Sunday, May 31, 2020

Little pomp, under the circumstances...

By Jim Heffernan

The following column was published today, May 31, 2020, in the Duluth News Tribune

I was touched by the photo page of Denfeld High School graduation “ceremonies” in last Sunday’s Duluth News Tribune.


Of course, as everyone knows, there were no actual ceremonies in the traditional sense this year, replaced by each cap and gown-clad individual marching across Denfeld’s massive stage alone in an empty auditorium and being handed a diploma by a masked adult, hold the handshake.


Thank you very much COVID 19.


What got my attention most were two photos: The first one of a lone graduate marching down the aisle of Denfeld’s impressive auditorium en route to the stage, the hundreds of seats on either side empty, save for a few close family members in the front row wearing masks.


Then another photo showed a young woman graduate wistfully standing at the lectern before a virtually empty auditorium reflecting on the speech she had prepared; a speech intended for a full house, her proud family, and everybody else’s. Wow. Who’d have thought it would ever come to this?


Life in a global pandemic.


As I perused the photos, my thoughts raced back to my own high school graduation on that same stage, in that same beautiful auditorium oh so many years ago now. In those days the entire graduating class was seated on the stage, facing the audience of well-wishers.


Denfeld’s stage is one of the biggest anywhere, designed that way, I was once told, to be able to hold an entire class of graduates. There were around 330 in my class in 1957 who marched in to the familiar Pomp and Circumstance theme emanating from the huge Denfeld pipe organ. It was at a time when America had entered a period of prosperity and optimism following World War II. Our prospects were limitless, it seemed.


My prospects were uncertain. I hadn’t given the next phase of my life much thought. I was, and still am, a take it one day at a time kind of person and hadn’t planned for the “real world” lurking outside of that wonderful venue for a graduation ceremony.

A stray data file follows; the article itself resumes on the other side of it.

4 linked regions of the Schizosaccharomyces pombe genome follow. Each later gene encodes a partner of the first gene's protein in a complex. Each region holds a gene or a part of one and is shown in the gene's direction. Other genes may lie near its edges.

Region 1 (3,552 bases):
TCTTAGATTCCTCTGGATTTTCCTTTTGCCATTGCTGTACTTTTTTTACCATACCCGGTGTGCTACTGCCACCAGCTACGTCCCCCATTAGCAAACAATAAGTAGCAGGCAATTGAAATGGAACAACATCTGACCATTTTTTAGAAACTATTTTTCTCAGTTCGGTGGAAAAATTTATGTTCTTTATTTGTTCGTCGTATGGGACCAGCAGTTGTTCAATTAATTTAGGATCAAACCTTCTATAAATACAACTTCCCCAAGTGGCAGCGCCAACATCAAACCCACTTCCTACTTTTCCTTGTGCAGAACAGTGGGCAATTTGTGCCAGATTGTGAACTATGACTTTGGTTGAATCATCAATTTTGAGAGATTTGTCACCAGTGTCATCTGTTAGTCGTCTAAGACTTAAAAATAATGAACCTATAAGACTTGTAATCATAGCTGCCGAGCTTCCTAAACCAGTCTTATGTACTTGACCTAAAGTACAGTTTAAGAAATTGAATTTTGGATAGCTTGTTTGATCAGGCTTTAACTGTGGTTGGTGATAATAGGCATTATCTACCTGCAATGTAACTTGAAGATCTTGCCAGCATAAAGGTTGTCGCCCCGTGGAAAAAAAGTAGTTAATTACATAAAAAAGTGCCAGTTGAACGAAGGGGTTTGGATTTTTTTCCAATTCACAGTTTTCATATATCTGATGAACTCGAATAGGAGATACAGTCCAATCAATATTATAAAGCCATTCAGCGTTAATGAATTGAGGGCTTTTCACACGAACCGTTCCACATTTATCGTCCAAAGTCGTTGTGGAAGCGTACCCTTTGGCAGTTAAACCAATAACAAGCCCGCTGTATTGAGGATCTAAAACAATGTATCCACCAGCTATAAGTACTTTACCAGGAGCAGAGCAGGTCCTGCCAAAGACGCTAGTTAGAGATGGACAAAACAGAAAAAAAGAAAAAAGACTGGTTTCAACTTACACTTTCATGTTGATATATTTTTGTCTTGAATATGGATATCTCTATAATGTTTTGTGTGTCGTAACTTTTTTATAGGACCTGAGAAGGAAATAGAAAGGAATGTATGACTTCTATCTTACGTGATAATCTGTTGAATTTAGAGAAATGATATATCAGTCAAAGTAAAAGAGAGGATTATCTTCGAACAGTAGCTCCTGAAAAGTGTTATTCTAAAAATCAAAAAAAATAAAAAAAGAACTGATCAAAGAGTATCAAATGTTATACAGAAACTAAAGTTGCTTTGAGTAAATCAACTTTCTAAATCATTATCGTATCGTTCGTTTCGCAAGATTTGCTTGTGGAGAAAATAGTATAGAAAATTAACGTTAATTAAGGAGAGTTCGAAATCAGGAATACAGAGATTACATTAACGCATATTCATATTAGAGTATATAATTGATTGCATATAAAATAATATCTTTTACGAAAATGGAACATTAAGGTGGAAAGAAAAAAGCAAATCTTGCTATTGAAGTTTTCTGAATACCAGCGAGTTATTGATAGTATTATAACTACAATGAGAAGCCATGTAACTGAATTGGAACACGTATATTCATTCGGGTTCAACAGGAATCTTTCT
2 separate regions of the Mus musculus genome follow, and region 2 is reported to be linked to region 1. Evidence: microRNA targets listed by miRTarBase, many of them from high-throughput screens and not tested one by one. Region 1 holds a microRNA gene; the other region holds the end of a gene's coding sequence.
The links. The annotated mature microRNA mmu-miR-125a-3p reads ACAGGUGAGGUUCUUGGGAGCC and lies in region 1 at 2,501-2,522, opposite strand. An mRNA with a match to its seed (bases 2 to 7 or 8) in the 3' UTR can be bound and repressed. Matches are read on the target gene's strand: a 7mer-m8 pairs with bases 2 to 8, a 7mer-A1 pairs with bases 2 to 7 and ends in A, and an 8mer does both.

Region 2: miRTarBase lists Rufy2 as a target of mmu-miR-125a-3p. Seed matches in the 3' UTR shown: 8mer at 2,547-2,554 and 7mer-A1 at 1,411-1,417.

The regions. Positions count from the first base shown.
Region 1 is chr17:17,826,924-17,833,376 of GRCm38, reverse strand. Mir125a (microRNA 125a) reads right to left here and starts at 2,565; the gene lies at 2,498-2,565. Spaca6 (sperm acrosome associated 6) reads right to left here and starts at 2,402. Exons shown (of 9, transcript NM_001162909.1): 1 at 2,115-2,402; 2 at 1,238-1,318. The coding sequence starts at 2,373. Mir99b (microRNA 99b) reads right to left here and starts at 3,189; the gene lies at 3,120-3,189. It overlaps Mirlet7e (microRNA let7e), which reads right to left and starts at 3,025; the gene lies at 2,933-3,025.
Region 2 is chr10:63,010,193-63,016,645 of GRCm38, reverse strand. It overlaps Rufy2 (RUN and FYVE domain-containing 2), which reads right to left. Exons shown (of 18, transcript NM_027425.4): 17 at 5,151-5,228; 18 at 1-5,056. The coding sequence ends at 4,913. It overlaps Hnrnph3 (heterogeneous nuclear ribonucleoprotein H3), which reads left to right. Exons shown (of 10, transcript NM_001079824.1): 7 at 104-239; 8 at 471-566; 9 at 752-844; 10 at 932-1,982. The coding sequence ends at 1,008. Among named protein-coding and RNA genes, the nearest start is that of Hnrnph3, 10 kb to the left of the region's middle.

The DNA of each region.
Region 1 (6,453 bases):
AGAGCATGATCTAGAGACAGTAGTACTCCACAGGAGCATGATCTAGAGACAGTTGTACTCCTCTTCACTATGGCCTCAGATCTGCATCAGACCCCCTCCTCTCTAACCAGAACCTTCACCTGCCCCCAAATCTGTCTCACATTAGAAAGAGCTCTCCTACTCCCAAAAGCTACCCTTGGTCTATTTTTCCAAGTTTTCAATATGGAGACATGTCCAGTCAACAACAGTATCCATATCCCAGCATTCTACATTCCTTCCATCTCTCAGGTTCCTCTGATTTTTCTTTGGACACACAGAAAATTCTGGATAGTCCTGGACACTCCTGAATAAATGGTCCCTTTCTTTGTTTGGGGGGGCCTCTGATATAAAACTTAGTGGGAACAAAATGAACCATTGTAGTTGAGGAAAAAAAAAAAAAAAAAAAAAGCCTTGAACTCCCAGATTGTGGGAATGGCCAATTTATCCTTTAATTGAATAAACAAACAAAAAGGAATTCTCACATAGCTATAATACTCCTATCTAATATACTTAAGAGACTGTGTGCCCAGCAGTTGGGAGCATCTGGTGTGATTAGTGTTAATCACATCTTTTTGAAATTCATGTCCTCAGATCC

I don’t recall what our commencement guest speaker said. Does anyone ever recall what the guest speaker said at their high school graduation? I was honored a few years ago to BE the guest speaker at a Denfeld commencement, and even I don’t recall what I said. I hope the kids in that class followed my advice, whatever it might have been. I’m sure it was positive. They all are.


I recall getting a large dose of real world on my graduation day as I exited the auditorium, still in my cap and gown, and saw a classmate on the outdoor steps of Denfeld, still in his cap and gown, holding a baby. He was the father.


Now I know it might be fairly commonplace in more recent times for some high school students to have already started families, but in my era it couldn’t happen. The school had a policy that if a girl became pregnant, out she went. Couldn’t attend classes. And if the father of this impending child was also a student, out he went too, and good luck for the rest of your lives, kids. No commencement for them.


But my classmate fooled them. His girlfriend didn’t go to Denfeld. And this Denfeld father-to-be kept his mouth shut about it, even through the birth of the child, which had apparently taken place during his senior year. Not a word.


Thus, he was able to graduate with us, cap-gown and mortarboard, Pomp and Circumstance, boring speech, diploma, handshake and all… and does the baby need changing? That child is now retirement age.


Finally, and I related this in a column years ago but I’ll have at it again, I must tell how I celebrated my big graduation night after the ceremony.


My parents had gathered a few relatives and adult close friends in our family home to honor me on this lovely June evening. Of course I showed up at home, but only briefly, my friends waiting outside in a car for me to join them for some real celebrating. So I went in and collected the graduation cards, most containing a bill with a picture of Abraham Lincoln, thanked them all and then high-tailed it out of there, leaving them to celebrate me without me.


Where did we go? I shudder to reveal it. We went to the Gary dump. Yes, the then landfill in Gary-New Duluth where a bunch of gun-crazy fellow graduates had assembled–gird your loins here–to shoot rats. Yes, shoot rats. I wasn’t an active participant in the rodent slaughter, just nearby in my navy blue graduation suit, at the Gary dump on the night I graduated from high school, when members of my family were gathered elsewhere to honor me. It is painful today to think of it. My only defense is I was 17 years old.


Welcome to the real world, Mr. High School Graduate.


So, congratulations to the 2020 graduates of all the high schools, so many schools going to great lengths–just as Denfeld has–to make the occasion as memorable as possible for the grads. Appreciate the efforts of those elders, and be proud.